The United States Court of Appeals for the Federal Circuit (CAFC) recently confirmed that the Patent Trial and Appeal Board (Board) does not have authority to cancel claims for indefiniteness in an inter partes review (IPR) proceeding, but it can rule on the patentability of those claims. Samsung Elecs. Am., Inc. v. Prisua Eng'g Corp., Appeal Nos. 2019-1169, 2019-1260 (Fed. Cir. Feb. 4, 2020).
In 2016, Patent Owner (Prisua) sued Defendant (Samsung) for infringement of claims 1-4, 8 and 11 of U.S. Patent No. 8,650,591 (‘591 Patent) relating to video image editing. Samsung filed a Petition for IPR, contending that the ‘591 Patent’s claims were invalid. The Board initially instituted IPR only as to claim 11 and declined to institute review of claims 1-4 and 8 because the Board could not determine the scope of the claims. At the end of IPR briefing, however, the Supreme Court decided SAS Institute, Inc. v. Iancu, 138 S. Ct. 1348 (2018), holding that the Board cannot pick and choose which claims to address, but rather must address the patentability of all challenged claims.
In light of SAS Institute, the Board modified its institution decision to include all of Samsung’s challenged claims. The Board ultimately concluded that claim 11 was unpatentable based on the prior art, but did not substantively analyze the remaining claims because it deemed them to be indefinite. On appeal, Samsung challenged the Board’s decision not to cancel the claims it found to be indefinite. Specifically, Samsung argued that even though the Board is not authorized to institute IPR’s based on a claim’s indefiniteness, the IPR statute authorizes the Board to cancel claims for indefiniteness once review has been instituted.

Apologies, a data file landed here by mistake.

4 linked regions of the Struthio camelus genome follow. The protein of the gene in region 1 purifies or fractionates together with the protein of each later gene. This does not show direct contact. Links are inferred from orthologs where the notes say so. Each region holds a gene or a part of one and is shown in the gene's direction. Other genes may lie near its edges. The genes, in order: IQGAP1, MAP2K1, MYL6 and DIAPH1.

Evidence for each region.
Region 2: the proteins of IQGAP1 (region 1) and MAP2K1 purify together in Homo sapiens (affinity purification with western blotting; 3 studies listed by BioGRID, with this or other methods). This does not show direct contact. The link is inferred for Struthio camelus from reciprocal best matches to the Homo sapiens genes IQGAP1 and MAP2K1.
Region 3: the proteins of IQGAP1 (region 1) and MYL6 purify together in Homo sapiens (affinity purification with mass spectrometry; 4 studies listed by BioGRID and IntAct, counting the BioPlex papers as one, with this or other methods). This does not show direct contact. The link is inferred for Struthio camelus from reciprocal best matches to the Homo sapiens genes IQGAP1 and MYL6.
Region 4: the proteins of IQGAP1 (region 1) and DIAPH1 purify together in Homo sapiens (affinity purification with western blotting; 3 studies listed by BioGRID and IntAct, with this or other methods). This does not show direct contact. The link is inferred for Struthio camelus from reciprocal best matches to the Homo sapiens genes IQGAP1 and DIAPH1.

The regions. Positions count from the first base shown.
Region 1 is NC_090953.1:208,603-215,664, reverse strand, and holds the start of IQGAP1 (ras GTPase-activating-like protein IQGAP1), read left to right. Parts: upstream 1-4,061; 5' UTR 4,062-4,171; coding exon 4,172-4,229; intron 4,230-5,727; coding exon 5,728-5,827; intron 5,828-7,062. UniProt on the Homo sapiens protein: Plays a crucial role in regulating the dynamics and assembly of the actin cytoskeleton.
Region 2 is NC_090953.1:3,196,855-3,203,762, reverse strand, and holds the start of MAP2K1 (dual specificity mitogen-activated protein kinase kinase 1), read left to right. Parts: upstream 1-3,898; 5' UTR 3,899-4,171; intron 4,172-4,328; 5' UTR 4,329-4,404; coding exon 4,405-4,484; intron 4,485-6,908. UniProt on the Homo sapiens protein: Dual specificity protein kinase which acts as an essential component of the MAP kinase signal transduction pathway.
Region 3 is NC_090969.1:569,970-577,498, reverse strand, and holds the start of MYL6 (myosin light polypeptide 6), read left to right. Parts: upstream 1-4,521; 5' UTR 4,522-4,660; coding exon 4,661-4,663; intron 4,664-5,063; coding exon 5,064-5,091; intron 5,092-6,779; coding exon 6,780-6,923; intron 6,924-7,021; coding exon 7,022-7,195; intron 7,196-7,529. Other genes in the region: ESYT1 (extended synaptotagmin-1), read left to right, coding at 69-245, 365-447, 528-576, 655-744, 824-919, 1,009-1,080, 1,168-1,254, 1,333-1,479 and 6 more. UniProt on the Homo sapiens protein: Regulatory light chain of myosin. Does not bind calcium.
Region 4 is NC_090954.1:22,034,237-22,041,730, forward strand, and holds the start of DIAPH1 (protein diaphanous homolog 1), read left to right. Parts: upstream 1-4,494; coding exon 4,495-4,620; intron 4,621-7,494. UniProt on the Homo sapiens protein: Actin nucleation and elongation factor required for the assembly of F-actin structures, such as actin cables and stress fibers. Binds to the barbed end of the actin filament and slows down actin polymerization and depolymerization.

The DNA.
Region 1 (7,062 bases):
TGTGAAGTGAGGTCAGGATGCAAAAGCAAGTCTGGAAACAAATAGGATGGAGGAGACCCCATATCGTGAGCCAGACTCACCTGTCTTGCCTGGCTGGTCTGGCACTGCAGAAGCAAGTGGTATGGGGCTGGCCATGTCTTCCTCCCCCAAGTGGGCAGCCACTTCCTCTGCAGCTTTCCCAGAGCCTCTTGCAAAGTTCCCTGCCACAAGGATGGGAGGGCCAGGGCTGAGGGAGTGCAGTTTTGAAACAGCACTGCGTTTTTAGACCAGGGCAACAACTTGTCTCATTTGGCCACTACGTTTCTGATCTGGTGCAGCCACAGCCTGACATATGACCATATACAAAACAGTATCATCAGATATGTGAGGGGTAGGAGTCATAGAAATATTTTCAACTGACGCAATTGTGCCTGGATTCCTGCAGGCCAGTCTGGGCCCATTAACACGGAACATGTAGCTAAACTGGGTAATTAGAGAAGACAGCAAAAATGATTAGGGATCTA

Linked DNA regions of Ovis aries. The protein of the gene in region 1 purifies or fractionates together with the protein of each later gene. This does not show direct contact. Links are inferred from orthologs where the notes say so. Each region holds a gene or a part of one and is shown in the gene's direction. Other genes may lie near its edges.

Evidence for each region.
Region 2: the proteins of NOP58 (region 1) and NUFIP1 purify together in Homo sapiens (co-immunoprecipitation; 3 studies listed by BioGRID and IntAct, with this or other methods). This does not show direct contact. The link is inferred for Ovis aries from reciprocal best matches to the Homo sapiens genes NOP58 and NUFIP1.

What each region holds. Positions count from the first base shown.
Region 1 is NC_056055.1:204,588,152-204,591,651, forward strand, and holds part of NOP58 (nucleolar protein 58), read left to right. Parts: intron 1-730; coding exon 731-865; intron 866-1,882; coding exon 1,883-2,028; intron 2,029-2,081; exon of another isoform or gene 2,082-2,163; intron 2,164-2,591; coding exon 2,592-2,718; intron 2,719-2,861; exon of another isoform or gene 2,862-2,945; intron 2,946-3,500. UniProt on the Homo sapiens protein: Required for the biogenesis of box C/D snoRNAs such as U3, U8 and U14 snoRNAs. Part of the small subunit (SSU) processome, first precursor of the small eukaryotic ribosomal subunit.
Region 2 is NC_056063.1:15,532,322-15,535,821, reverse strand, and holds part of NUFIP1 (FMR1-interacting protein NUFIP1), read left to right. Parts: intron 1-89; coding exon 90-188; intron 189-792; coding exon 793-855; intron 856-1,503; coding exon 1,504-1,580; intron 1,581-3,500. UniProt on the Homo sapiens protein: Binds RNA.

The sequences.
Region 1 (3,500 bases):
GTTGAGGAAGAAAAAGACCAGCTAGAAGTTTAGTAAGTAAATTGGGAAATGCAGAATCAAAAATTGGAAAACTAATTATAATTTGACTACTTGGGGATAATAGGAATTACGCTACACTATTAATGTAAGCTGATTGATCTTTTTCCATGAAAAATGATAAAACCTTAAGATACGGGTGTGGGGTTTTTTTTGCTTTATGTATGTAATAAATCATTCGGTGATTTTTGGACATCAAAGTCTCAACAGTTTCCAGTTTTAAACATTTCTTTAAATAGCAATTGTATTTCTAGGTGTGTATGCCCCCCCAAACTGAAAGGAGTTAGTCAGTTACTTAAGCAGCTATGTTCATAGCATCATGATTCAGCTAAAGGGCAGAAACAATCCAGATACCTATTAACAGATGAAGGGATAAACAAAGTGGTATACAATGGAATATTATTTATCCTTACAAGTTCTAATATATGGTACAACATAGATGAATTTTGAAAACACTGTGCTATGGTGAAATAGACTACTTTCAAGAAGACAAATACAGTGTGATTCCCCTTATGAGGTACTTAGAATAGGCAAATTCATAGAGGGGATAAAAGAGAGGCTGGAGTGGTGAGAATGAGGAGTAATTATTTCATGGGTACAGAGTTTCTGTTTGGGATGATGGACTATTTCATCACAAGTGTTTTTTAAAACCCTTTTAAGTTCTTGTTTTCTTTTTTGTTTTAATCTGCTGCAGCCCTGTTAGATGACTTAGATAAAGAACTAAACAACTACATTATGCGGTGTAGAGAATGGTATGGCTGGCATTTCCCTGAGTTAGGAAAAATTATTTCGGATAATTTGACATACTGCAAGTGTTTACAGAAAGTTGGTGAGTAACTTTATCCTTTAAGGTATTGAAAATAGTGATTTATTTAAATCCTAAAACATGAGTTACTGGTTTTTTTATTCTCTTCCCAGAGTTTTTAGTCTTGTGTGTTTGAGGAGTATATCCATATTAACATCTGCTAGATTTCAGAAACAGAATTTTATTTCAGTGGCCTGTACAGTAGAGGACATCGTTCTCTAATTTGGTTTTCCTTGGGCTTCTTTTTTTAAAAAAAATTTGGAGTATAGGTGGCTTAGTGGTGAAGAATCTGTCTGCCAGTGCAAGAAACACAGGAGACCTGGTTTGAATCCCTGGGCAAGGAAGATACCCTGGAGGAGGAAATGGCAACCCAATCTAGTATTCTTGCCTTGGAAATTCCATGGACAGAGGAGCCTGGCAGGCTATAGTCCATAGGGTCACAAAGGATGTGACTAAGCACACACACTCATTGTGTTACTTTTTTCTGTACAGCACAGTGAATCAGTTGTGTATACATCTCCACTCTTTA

The CAFC found that neither the Petitioner nor the Board has the authority to cancel claims for indefiniteness in an IPR. Under 35 U.S.C. § 311(b), Petitioners are limited to the grounds of obviousness and anticipation when petitioning for an IPR. Additionally, the Supreme Court has concluded that “the petitioner’s contentions, not the Director’s discretion, define the scope of the litigation all the way from institution through to conclusion.” SAS Institute, 138 S. Ct. at 1357. Moreover, the Supreme Court has also stated the Board would be acting “outside its statutory limits” by “canceling a patent claim for indefiniteness under § 112” in an IPR. Cuozzo Speed Techs., LLC v. Lee, 136 S. Ct. 2131, 2141-42 (2016).
While the CAFC determined that the Board is not permitted to cancel patent claims for indefiniteness, it also held that a finding of indefiniteness does not preclude the Board from ruling on the patentability of indefinite claims under §§ 102 and 103. As a result, the CAFC remanded the case for the Board to address whether the indefinite claims were unpatentable as anticipated or obvious based on the instituted grounds.
Under Samsung, therefore, the Board in an IPR is unable to cancel claims for indefiniteness, but can rule on the patentability of those claims. This is true at all stages of the IPR, including the Board’s final written decision.